Chapter 2.3

Jonah felt like he hadn’t been in a library in ages. Certainly not ever during high school. Entering through the double oak doors he felt like he had entered another world. A world in which Annie clearly belonged and thrived. She had picked out a table in a quiet section near the back corner of the expansive labyrinth of a room, close to the most relevant non-fiction sections including science and history but isolated enough to be maximally conducive to studying. The way she had led them there through of the maze of bookshelves made it seem like she could navigate to this spot blindfolded, in her sleep.

At the table, Annie had already done the preliminary work of finding textbooks that would be useful for their assignment. She had gathered a half dozen or so and had them piled at the center of the tabletop. When the two sat down across from each other, Annie wasted no time getting started.

“I’ve compiled these books which I think would be good to start with.” She took one of the hardcover books, found the spread tagged with a scrap of paper, and laid it open on the table. Then twisting the book around, she pushed it towards Jonah and said, “You can read through this chapter and write any relevant notes you see.”

“Feels rather old school, don’t you think?” He nodded curtly at the book when Annie didn’t catch his drift.

“Yes… Well there’s lots of value in physical books. There’re other things besides the internet, you know.” Annie then rambled on about how libraries were a wealth of knowledge and an often missed opportunity, but for Jonah it was in one ear and out of the other. He wondered how someone could talk so much about such things. “So,” she concluded, “I think we should use traditional materials first.”

Jonah barely shrugged and took the book to appease her. They spent the next hour or so mostly in silence; Annie feverishly took down notes from book after book while Jonah occasionally flipped a page and wrote haphazardly on some loose sheets of notebook paper. When Annie finally came out of her zone, she was surprised to see how diligently Jonah was writing, scribbling in small-capped letters.

As she took a closer look at him, she noted out loud, “Oh, you’re left-handed?”

“Yeah, so?” Jonah replied, eyebrow cocked.

“Oh nothing, it’s just…unusual. Only ten percent of the population is.”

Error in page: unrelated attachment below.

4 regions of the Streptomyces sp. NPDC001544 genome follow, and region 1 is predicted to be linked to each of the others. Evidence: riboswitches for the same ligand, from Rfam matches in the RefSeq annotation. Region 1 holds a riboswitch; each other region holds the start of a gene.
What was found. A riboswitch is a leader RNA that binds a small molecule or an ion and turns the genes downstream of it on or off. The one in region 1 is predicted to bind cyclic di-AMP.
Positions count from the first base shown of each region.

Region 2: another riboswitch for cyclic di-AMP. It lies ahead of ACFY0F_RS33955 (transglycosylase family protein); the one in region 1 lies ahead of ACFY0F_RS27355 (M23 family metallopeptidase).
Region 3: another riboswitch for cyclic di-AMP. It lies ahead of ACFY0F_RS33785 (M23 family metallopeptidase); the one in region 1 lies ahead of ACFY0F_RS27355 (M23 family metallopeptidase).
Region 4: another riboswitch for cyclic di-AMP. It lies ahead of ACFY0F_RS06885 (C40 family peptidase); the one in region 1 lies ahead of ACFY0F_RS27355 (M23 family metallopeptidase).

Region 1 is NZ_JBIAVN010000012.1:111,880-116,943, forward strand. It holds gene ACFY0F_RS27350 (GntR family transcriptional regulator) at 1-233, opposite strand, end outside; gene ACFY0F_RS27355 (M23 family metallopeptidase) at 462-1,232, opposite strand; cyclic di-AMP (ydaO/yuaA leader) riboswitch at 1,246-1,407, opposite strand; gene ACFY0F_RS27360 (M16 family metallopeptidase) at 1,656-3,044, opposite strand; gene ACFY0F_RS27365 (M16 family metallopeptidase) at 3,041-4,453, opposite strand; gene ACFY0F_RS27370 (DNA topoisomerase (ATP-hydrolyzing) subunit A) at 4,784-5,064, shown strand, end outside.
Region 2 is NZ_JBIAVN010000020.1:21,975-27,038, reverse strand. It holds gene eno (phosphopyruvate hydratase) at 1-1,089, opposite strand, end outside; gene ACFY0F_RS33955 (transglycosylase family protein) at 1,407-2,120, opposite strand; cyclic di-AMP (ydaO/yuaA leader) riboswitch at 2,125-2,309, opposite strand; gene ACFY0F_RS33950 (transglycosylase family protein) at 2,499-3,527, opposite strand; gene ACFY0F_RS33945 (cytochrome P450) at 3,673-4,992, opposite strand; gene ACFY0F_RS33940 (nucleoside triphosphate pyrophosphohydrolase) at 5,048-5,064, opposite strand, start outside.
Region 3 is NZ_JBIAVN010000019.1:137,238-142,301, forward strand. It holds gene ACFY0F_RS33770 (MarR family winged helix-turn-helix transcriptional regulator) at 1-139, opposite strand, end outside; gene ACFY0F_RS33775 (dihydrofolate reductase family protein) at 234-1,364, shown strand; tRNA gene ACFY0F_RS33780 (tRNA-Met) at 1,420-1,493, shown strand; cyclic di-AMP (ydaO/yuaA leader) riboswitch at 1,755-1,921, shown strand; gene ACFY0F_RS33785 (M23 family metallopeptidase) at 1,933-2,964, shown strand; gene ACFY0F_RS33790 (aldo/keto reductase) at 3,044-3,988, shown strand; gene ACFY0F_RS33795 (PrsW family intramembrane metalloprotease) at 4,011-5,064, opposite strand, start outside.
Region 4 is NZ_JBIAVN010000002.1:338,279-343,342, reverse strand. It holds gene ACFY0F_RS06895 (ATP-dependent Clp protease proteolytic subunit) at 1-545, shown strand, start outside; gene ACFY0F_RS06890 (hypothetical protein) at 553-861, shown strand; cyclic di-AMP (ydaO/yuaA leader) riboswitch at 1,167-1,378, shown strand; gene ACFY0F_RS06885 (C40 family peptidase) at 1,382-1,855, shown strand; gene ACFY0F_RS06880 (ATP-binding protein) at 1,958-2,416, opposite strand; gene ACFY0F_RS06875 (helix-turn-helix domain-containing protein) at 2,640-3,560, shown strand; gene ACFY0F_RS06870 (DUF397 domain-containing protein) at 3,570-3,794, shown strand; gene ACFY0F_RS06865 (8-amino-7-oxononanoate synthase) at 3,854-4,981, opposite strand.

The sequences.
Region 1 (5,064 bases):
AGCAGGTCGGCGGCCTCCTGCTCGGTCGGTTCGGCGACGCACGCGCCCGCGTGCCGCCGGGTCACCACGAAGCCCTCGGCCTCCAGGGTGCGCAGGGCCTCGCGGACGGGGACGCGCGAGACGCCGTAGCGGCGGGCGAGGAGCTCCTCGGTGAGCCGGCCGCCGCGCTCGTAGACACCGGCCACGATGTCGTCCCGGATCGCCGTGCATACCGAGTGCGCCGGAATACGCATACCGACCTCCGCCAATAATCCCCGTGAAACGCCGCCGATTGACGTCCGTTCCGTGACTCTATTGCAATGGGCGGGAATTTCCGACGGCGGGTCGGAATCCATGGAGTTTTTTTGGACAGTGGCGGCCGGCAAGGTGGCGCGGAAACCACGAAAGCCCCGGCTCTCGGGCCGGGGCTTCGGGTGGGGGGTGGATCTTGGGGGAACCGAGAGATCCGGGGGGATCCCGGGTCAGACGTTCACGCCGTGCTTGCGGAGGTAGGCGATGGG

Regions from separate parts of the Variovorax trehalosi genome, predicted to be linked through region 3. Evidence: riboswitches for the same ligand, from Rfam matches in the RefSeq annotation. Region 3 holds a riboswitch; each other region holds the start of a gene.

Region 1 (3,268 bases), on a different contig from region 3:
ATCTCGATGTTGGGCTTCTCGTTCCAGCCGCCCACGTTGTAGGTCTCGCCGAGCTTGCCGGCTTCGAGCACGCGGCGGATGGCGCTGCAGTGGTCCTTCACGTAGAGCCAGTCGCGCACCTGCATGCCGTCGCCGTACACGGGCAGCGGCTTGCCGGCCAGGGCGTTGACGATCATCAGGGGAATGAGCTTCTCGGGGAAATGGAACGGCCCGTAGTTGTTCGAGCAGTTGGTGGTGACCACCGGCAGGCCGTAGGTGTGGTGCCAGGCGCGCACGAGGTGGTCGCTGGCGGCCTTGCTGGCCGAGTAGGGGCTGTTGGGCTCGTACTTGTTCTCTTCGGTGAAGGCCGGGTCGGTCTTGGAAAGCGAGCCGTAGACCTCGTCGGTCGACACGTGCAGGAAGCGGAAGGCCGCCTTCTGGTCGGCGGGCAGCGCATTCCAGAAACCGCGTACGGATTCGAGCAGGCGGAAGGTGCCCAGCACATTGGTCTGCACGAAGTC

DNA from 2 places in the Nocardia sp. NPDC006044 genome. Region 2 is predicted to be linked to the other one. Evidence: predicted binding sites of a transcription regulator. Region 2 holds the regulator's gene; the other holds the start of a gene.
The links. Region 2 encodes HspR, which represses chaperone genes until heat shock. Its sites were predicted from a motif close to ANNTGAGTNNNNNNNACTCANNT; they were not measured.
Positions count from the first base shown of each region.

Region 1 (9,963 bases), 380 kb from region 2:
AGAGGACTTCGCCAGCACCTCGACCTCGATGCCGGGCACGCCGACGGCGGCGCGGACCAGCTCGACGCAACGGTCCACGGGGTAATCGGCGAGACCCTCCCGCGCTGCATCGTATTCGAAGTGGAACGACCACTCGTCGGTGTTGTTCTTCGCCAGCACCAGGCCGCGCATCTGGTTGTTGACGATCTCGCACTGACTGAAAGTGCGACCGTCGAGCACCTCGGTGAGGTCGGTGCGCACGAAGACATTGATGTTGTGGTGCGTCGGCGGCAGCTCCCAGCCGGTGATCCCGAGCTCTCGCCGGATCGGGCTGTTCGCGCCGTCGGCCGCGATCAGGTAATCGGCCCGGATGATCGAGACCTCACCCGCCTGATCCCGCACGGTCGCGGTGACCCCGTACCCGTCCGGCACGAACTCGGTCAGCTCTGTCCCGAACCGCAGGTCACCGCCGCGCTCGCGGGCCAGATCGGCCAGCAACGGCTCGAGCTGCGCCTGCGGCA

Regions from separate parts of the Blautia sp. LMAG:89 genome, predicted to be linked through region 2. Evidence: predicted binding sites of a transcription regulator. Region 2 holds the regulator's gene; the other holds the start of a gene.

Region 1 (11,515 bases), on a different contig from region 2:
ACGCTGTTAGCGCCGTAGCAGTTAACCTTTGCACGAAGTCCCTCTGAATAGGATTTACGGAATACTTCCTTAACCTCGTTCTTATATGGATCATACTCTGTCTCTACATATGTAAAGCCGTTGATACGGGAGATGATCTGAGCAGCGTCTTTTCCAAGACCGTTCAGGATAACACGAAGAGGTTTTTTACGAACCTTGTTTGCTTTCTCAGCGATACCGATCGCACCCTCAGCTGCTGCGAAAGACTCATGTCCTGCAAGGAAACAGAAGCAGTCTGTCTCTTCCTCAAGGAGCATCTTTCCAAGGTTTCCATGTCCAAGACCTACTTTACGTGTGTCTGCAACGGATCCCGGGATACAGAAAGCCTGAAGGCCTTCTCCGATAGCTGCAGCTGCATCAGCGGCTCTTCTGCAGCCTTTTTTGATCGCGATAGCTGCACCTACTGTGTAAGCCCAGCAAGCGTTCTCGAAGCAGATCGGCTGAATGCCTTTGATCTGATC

Oh nice, a statistic, Jonah thought. He didn’t see how this was important; he had been left-handed his whole life after all. “That’s nice, I don’t care.”

“Ok…” Annie stammered. She changed the subject to what she was originally going to ask anyway. “Well, what do you have so far?”

Jonah nonchalantly handed Annie the couple of sheets of paper he had been writing on. Annie stared hard at the paper like someone trying to decipher an ancient language.

“What is this?”

“Lyrics to a song. Maybe you’ve heard of it. By Green Day.”

It was indeed the words to Boulevard of Broken Dreams scrawled out in its entirety. Not once, but three times on more than one piece of lined paper.

Annie, suddenly feeling like she was dealing with a child, rubbed her temples and queried, “You’re not doing any work at all, are you?”

“It’s stuck in my head.”

“Are you even trying?” She sighed and after a moment of frustrated disappointment she realized that getting Jonah into the library at all was a triumph in and of itself. She decided to try and treat this day like a victory despite his absentmindedness. “If you’re not going to read, at least go put these books back.”

Jonah sat down to an assertive Annie who looked at him with a serious face. The directness of her tone and the vagueness of her question scared him a bit.

“I doubt you’ll take no for an answer.”

“Are the rumors about you true?”

Jonah blinked, thinking he should have expected this inquiry eventually. Still, it caught him off-guard. No one had asked him that since coming to this school, despite the all stories running rampant.

“That depends on what rumors you hear.”


Annie obviously wanted a more specific answer. The rumors on the street varied degrees as wide as freezing to boiling point. Agreeing that perhaps some of the rumors were true was not very helpful. But she didn’t know how to ask more specifically so she lacked a speedy reply. Jonah noticed her silence.

“Why, does that make you afraid of me?” he asked flatly. He stared at her unwaveringly, waiting for her answer.

“Not really.” Annie replied softly, picking up a pencil to resume writing notes from the open textbook in front of her. Her demeanor turned back to quietly studying, seemingly feinting unconcern. 

Jonah watched her as she scribbled, staring at the top of her head now that her eyes were averted. Annie’s reaction did not sit well with him; it was too dismissive for someone who always dug her heels in with a million questions. He wiggled uncomfortably in his seat, and despite the fact that Annie’s eyes were already concentrated elsewhere, Jonah glanced off to the side as he broke the short silence.

“Well, don’t worry. I don’t hurt girls. My mom taught me better than that.” He fiddled with a book cover that sat within reach, repeatedly opening and closing the book by a few inches as he talked.

“I wasn’t worried.” Annie answered assuringly, still writing casually in her notebook.

“Lovely.” Jonah huffed. “But still, don’t push my buttons. I already don’t like you very much.”

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